A schoolroom in St Matthew's Church Lane was rented for 15 guineas a year and kitted out - including repairing 35 broken panes! - and by the end of the first year it had 222 members. Former secretary Herbert Walker's history of the first century says it also boasted a pair of globes, three cases of mathematical instruments, a large parallel ruler, a prism, models of crystals, mechanical models, some ancient sculpture, and more than 140 books.

The institution moved to the Buttermarket for eight years. It took its first newspaper (second-hand, a day late!) in 1831 and each reader was allowed only 10 minutes - measured by the attendant's egg-timer-like sand-glass!

The library stock grew thanks to donations (one volume was deemed unsuitable and was kept locked away!) and purchases (The Pickwick Papers, for instance).

There was a bit of a hoo-hah in 1833 with a proposal to invest in the entire works of Sir Walter Scott. Three years later it went ahead, on the casting vote of the chairman of the committee. A fan of Scott gave the library a bookcase to hold the novels, along with a bust of the author that can be seen to this day.

The museum, meanwhile, was started when the institution was gifted the corpse of a cat found starved to death in a roof-space, five years after going missing. Later it received the skeleton of a whale stranded off Harwich.

In 1834 the institute moved to Tavern Street when a former chemist's shop was bought for �1,000.

Things developed, though in one sense the initial concept flopped. Herbert Walker wrote: “The artisans of the town did not appear to take much advantage of it . . . Notwithstanding, the old title was retained, and it was not until the year 1893 that the word 'Mechanics' was formally dropped.”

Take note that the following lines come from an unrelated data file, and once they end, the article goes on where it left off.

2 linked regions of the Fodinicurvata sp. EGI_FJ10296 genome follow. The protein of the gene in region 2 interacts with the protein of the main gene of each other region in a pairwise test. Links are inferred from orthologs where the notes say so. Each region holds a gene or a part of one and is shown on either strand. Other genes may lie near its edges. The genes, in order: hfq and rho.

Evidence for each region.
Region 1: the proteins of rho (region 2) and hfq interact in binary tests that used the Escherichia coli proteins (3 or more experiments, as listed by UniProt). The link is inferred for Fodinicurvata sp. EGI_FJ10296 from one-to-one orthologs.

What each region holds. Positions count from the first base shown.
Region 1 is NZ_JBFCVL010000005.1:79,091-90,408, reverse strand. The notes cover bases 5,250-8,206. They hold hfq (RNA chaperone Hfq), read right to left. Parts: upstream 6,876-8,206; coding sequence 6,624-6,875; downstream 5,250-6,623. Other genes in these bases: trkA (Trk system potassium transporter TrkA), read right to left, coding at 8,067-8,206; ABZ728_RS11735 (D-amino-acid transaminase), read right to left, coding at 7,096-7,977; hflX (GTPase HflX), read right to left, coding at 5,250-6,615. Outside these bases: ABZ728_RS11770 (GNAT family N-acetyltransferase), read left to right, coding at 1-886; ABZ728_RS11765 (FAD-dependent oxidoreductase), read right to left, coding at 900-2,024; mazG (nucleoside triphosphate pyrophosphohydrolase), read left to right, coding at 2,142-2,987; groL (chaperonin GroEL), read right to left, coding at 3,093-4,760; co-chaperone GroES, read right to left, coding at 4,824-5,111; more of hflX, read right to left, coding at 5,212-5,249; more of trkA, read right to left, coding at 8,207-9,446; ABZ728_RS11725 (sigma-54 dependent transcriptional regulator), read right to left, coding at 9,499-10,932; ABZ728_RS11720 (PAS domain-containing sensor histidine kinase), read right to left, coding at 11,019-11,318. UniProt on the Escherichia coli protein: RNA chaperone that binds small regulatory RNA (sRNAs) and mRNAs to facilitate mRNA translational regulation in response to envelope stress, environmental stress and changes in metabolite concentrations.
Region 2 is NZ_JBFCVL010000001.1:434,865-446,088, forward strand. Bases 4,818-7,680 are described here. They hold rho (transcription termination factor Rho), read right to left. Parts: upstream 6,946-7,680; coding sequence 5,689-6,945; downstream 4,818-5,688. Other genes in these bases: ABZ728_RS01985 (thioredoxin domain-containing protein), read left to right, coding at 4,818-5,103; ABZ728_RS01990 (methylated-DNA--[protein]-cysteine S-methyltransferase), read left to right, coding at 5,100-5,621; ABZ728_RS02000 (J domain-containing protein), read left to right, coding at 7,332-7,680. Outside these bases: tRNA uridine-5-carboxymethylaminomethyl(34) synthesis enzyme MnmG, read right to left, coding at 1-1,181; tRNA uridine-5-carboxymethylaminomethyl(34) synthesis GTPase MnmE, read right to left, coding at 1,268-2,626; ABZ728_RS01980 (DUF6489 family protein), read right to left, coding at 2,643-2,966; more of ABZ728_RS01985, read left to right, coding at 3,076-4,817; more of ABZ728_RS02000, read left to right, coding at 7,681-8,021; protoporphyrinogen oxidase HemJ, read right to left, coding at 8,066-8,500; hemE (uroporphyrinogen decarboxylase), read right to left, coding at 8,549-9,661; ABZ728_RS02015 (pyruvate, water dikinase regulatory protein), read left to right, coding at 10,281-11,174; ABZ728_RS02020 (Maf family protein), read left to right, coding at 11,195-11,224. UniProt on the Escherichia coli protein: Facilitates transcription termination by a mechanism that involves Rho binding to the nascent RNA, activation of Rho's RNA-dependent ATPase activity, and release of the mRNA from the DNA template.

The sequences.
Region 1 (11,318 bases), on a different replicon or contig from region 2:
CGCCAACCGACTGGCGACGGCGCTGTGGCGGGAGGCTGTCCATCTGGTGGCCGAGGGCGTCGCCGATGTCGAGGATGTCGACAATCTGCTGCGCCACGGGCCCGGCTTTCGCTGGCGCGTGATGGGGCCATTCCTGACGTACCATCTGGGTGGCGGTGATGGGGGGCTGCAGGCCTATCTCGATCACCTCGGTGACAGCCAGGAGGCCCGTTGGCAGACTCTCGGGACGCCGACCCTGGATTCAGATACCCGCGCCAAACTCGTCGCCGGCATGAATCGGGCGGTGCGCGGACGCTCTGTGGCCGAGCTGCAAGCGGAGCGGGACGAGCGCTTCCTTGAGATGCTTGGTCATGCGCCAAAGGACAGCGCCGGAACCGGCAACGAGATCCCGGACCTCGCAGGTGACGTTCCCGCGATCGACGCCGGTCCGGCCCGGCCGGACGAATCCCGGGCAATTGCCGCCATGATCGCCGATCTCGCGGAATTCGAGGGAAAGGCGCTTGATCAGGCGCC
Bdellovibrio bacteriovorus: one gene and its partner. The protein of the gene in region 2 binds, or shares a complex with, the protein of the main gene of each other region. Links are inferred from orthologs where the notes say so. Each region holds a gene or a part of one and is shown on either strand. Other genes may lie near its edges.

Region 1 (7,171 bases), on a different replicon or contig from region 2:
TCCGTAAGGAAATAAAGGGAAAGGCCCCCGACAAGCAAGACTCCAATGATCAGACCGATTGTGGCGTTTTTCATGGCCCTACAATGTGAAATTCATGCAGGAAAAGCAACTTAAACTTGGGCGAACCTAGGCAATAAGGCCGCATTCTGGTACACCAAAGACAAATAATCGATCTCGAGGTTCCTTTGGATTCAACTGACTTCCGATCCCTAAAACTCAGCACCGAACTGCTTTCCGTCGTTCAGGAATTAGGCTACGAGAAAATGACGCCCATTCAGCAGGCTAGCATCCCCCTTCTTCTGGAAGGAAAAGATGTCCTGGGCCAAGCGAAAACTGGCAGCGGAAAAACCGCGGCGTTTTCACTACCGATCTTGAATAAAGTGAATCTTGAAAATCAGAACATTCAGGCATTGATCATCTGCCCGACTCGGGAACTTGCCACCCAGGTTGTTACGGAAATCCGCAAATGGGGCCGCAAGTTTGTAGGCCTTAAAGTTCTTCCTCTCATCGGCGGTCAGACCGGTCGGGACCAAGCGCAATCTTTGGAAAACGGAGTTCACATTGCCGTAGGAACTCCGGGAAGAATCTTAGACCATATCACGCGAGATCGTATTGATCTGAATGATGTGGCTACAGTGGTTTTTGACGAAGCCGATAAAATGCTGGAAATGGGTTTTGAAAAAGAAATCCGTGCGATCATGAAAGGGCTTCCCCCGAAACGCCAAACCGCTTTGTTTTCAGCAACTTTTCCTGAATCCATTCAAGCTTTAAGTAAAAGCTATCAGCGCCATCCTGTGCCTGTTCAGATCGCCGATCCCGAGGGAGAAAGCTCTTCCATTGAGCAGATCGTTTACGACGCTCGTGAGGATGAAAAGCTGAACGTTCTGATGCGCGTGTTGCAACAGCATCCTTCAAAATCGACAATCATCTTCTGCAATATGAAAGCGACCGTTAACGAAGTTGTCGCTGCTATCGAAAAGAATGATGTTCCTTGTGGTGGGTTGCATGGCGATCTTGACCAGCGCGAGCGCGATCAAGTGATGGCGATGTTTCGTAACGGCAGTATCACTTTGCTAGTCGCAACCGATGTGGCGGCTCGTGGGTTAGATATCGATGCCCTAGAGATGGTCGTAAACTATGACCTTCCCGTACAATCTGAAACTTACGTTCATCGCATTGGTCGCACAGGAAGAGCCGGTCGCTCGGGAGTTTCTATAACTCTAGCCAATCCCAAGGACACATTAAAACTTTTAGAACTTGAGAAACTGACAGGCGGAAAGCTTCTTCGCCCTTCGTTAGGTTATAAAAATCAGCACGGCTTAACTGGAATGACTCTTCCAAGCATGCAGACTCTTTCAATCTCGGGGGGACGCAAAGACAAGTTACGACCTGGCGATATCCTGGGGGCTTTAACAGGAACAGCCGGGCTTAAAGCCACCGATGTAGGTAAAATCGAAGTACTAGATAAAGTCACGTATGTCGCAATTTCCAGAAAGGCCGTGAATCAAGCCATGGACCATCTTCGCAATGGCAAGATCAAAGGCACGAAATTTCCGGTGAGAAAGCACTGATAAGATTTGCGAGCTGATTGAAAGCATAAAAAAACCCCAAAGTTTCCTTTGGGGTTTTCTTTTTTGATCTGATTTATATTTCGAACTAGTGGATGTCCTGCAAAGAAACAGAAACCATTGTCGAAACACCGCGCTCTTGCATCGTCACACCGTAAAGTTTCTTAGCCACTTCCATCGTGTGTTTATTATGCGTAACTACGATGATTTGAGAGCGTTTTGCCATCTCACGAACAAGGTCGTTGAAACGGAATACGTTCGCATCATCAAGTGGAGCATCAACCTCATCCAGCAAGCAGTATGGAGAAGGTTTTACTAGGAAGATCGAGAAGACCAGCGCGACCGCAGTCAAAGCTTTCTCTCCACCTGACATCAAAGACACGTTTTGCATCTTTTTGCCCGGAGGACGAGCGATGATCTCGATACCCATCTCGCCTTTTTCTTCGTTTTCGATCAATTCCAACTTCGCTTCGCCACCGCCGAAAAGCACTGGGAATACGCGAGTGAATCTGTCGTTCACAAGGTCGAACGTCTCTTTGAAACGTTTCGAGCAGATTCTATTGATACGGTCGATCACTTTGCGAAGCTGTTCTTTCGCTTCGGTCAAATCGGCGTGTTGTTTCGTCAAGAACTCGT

It did become, says Hugh Pierce, “something of a middle-class club”. Still, it was a successful one. More space was again needed, and in about 1849 premises in Tower Street, at the back of the institute, were bought for �800 and a lecture hall built for �1,300.

Fifty-odd years later the hall was offloaded, let to Poole's Picture Palace. A couple of years after the Second World War it became Ipswich Arts Theatre, and is now a pub.

“It would be great to have that back,” laughs Hugh. “We've gone full circle and we're actually desperate for more space.”

By the way, is the label “institute” a little off-putting and olde worlde in the 21st Century?

He smiles. “We run trips to places like stately homes or art galleries. Our coach will turn up and people will look at it and blink, and think 'How can this be the Ipswich Women's Institute?!'

“We've gone round the loop several times in the past about whether we should change the name or adapt it in some way; but nobody can really think of anything they would prefer or that everyone would agree on; and although we see the downside of 'The Ipswich Institute', we do see it has a resonance with its history.

“It's better than it was. It was founded as the Mechanics' Institution. If you called it 'The Institution' now . . . ”

THOSE who stumble upon The Ipswich Institute are invariably pleasantly surprised by what they find. Husband and wife Nigel and Chris Wall have been members for seven or eight years. They first walked through the door during a Heritage Open Day, which offers free access to notable properties usually closed to the public. Once they learned what it was all about, “I think we joined there and then!” remembers Chris.

The caf� and restaurant are handily placed for shopping in the town centre, the library “impressed me from the start, with a huge range of very interesting books”, and the educational opportunities are a boon.

“I have done quite a lot of courses and made some excellent friends,” says Chris, who hails from Yorkshire. These have included learning Italian from scratch ? “I missed the chance of doing it at school” ? and art appreciation. There's been English literature, French classes, and some immensely-enjoyable Burns' Night celebrations! “It offers so many opportunities I didn't know existed.”

Ipswich Institute

15 Tavern Street and 13 Tower Street

Phone 01473 253992

Email library@ipswichinstitute.org.uk

Web www.ipswichinstitute.org.uk